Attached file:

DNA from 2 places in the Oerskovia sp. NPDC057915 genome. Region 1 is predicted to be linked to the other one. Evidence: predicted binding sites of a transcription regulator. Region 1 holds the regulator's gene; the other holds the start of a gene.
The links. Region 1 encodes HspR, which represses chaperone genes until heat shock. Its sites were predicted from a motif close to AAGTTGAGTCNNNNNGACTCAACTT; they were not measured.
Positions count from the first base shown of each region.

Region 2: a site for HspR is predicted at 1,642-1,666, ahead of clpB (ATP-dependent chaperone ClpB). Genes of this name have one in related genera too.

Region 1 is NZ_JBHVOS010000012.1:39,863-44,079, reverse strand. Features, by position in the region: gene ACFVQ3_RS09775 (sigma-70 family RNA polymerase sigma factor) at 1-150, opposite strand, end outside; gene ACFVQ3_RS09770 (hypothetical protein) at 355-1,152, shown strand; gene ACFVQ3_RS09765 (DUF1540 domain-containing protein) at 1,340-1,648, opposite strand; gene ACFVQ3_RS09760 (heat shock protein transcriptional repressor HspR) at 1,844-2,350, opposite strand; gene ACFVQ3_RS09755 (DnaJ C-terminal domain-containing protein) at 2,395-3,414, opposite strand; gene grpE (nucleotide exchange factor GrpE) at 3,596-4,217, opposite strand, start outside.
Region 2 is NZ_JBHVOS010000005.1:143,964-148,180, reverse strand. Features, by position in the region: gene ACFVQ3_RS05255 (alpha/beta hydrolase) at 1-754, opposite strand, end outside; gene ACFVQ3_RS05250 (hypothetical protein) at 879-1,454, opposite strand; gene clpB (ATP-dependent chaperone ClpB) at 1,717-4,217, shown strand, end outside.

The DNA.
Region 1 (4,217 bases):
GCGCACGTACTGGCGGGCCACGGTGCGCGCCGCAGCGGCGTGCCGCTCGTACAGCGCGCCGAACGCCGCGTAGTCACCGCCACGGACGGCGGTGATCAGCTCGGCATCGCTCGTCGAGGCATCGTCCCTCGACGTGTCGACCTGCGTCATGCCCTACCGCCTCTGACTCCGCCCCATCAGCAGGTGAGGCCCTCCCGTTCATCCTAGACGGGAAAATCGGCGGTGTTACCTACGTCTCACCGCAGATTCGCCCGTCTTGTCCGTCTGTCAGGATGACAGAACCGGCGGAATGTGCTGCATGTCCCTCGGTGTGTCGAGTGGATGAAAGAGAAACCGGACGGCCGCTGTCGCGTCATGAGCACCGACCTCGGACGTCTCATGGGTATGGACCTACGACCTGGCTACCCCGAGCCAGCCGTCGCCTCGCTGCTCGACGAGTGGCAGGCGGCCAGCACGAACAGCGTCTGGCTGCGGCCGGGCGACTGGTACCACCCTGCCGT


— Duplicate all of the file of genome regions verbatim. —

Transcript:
DNA from 2 places in the Oerskovia sp. NPDC057915 genome. Region 1 is predicted to be linked to the other one. Evidence: predicted binding sites of a transcription regulator. Region 1 holds the regulator's gene; the other holds the start of a gene.
The links. Region 1 encodes HspR, which represses chaperone genes until heat shock. Its sites were predicted from a motif close to AAGTTGAGTCNNNNNGACTCAACTT; they were not measured.
Positions count from the first base shown of each region.

Region 2: a site for HspR is predicted at 1,642-1,666, ahead of clpB (ATP-dependent chaperone ClpB). Genes of this name have one in related genera too.

Region 1 is NZ_JBHVOS010000012.1:39,863-44,079, reverse strand. Features, by position in the region: gene ACFVQ3_RS09775 (sigma-70 family RNA polymerase sigma factor) at 1-150, opposite strand, end outside; gene ACFVQ3_RS09770 (hypothetical protein) at 355-1,152, shown strand; gene ACFVQ3_RS09765 (DUF1540 domain-containing protein) at 1,340-1,648, opposite strand; gene ACFVQ3_RS09760 (heat shock protein transcriptional repressor HspR) at 1,844-2,350, opposite strand; gene ACFVQ3_RS09755 (DnaJ C-terminal domain-containing protein) at 2,395-3,414, opposite strand; gene grpE (nucleotide exchange factor GrpE) at 3,596-4,217, opposite strand, start outside.
Region 2 is NZ_JBHVOS010000005.1:143,964-148,180, reverse strand. Features, by position in the region: gene ACFVQ3_RS05255 (alpha/beta hydrolase) at 1-754, opposite strand, end outside; gene ACFVQ3_RS05250 (hypothetical protein) at 879-1,454, opposite strand; gene clpB (ATP-dependent chaperone ClpB) at 1,717-4,217, shown strand, end outside.

The DNA.
Region 1 (4,217 bases):
GCGCACGTACTGGCGGGCCACGGTGCGCGCCGCAGCGGCGTGCCGCTCGTACAGCGCGCCGAACGCCGCGTAGTCACCGCCACGGACGGCGGTGATCAGCTCGGCATCGCTCGTCGAGGCATCGTCCCTCGACGTGTCGACCTGCGTCATGCCCTACCGCCTCTGACTCCGCCCCATCAGCAGGTGAGGCCCTCCCGTTCATCCTAGACGGGAAAATCGGCGGTGTTACCTACGTCTCACCGCAGATTCGCCCGTCTTGTCCGTCTGTCAGGATGACAGAACCGGCGGAATGTGCTGCATGTCCCTCGGTGTGTCGAGTGGATGAAAGAGAAACCGGACGGCCGCTGTCGCGTCATGAGCACCGACCTCGGACGTCTCATGGGTATGGACCTACGACCTGGCTACCCCGAGCCAGCCGTCGCCTCGCTGCTCGACGAGTGGCAGGCGGCCAGCACGAACAGCGTCTGGCTGCGGCCGGGCGACTGGTACCACCCTGCCGT